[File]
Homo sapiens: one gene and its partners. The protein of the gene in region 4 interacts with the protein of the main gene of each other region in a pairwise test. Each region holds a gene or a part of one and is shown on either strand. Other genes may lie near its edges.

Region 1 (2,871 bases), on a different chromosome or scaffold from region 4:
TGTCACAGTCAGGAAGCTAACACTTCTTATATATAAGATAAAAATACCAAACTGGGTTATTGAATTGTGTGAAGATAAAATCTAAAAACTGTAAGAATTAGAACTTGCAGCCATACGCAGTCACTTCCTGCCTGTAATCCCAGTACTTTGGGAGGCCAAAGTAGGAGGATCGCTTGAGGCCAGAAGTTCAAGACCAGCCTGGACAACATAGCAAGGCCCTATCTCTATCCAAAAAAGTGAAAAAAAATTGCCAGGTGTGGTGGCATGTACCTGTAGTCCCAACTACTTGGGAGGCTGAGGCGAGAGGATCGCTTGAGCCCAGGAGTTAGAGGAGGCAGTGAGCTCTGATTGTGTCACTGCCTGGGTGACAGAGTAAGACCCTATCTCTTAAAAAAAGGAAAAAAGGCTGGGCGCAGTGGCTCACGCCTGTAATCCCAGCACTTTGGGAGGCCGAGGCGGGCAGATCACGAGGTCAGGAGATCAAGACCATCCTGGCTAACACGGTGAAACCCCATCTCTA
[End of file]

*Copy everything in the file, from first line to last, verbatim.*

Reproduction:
Homo sapiens: one gene and its partners. The protein of the gene in region 4 interacts with the protein of the main gene of each other region in a pairwise test. Each region holds a gene or a part of one and is shown on either strand. Other genes may lie near its edges.

Region 1 (2,871 bases), on a different chromosome or scaffold from region 4:
TGTCACAGTCAGGAAGCTAACACTTCTTATATATAAGATAAAAATACCAAACTGGGTTATTGAATTGTGTGAAGATAAAATCTAAAAACTGTAAGAATTAGAACTTGCAGCCATACGCAGTCACTTCCTGCCTGTAATCCCAGTACTTTGGGAGGCCAAAGTAGGAGGATCGCTTGAGGCCAGAAGTTCAAGACCAGCCTGGACAACATAGCAAGGCCCTATCTCTATCCAAAAAAGTGAAAAAAAATTGCCAGGTGTGGTGGCATGTACCTGTAGTCCCAACTACTTGGGAGGCTGAGGCGAGAGGATCGCTTGAGCCCAGGAGTTAGAGGAGGCAGTGAGCTCTGATTGTGTCACTGCCTGGGTGACAGAGTAAGACCCTATCTCTTAAAAAAAGGAAAAAAGGCTGGGCGCAGTGGCTCACGCCTGTAATCCCAGCACTTTGGGAGGCCGAGGCGGGCAGATCACGAGGTCAGGAGATCAAGACCATCCTGGCTAACACGGTGAAACCCCATCTCTA